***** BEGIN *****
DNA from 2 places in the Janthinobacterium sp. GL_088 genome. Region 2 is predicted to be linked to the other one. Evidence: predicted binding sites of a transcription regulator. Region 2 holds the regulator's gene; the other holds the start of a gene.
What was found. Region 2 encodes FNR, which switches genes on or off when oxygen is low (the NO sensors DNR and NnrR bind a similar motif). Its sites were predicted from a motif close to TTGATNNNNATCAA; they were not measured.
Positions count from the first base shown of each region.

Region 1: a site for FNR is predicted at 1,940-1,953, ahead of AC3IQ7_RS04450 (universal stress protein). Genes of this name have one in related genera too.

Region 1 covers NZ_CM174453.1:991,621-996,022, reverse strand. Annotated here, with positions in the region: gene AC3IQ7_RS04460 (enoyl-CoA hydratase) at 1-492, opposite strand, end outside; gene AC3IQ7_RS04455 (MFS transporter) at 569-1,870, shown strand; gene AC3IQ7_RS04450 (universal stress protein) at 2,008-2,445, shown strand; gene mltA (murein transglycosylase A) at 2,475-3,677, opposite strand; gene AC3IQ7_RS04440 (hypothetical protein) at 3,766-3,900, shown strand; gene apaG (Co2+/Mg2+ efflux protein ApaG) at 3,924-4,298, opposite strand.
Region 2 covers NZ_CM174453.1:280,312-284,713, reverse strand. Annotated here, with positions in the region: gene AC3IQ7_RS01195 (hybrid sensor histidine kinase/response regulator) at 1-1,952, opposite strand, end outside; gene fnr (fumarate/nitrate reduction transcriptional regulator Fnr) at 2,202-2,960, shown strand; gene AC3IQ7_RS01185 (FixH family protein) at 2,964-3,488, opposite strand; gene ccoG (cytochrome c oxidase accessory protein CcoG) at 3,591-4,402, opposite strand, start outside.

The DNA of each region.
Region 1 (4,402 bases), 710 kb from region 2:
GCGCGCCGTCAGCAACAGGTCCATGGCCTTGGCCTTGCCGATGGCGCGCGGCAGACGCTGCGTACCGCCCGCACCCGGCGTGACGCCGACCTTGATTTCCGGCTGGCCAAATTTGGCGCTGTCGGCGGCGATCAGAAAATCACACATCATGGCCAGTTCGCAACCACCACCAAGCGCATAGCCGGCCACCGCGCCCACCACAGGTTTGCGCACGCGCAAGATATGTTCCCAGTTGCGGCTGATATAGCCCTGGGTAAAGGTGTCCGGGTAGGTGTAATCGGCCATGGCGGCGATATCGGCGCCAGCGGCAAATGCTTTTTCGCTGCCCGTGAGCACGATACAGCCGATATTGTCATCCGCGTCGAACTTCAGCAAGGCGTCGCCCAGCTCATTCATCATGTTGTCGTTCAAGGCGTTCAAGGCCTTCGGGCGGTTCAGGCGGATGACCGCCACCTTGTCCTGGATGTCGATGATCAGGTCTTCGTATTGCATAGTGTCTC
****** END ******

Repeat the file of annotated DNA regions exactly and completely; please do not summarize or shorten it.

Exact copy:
DNA from 2 places in the Janthinobacterium sp. GL_088 genome. Region 2 is predicted to be linked to the other one. Evidence: predicted binding sites of a transcription regulator. Region 2 holds the regulator's gene; the other holds the start of a gene.
What was found. Region 2 encodes FNR, which switches genes on or off when oxygen is low (the NO sensors DNR and NnrR bind a similar motif). Its sites were predicted from a motif close to TTGATNNNNATCAA; they were not measured.
Positions count from the first base shown of each region.

Region 1: a site for FNR is predicted at 1,940-1,953, ahead of AC3IQ7_RS04450 (universal stress protein). Genes of this name have one in related genera too.

Region 1 covers NZ_CM174453.1:991,621-996,022, reverse strand. Annotated here, with positions in the region: gene AC3IQ7_RS04460 (enoyl-CoA hydratase) at 1-492, opposite strand, end outside; gene AC3IQ7_RS04455 (MFS transporter) at 569-1,870, shown strand; gene AC3IQ7_RS04450 (universal stress protein) at 2,008-2,445, shown strand; gene mltA (murein transglycosylase A) at 2,475-3,677, opposite strand; gene AC3IQ7_RS04440 (hypothetical protein) at 3,766-3,900, shown strand; gene apaG (Co2+/Mg2+ efflux protein ApaG) at 3,924-4,298, opposite strand.
Region 2 covers NZ_CM174453.1:280,312-284,713, reverse strand. Annotated here, with positions in the region: gene AC3IQ7_RS01195 (hybrid sensor histidine kinase/response regulator) at 1-1,952, opposite strand, end outside; gene fnr (fumarate/nitrate reduction transcriptional regulator Fnr) at 2,202-2,960, shown strand; gene AC3IQ7_RS01185 (FixH family protein) at 2,964-3,488, opposite strand; gene ccoG (cytochrome c oxidase accessory protein CcoG) at 3,591-4,402, opposite strand, start outside.

The DNA of each region.
Region 1 (4,402 bases), 710 kb from region 2:
GCGCGCCGTCAGCAACAGGTCCATGGCCTTGGCCTTGCCGATGGCGCGCGGCAGACGCTGCGTACCGCCCGCACCCGGCGTGACGCCGACCTTGATTTCCGGCTGGCCAAATTTGGCGCTGTCGGCGGCGATCAGAAAATCACACATCATGGCCAGTTCGCAACCACCACCAAGCGCATAGCCGGCCACCGCGCCCACCACAGGTTTGCGCACGCGCAAGATATGTTCCCAGTTGCGGCTGATATAGCCCTGGGTAAAGGTGTCCGGGTAGGTGTAATCGGCCATGGCGGCGATATCGGCGCCAGCGGCAAATGCTTTTTCGCTGCCCGTGAGCACGATACAGCCGATATTGTCATCCGCGTCGAACTTCAGCAAGGCGTCGCCCAGCTCATTCATCATGTTGTCGTTCAAGGCGTTCAAGGCCTTCGGGCGGTTCAGGCGGATGACCGCCACCTTGTCCTGGATGTCGATGATCAGGTCTTCGTATTGCATAGTGTCTC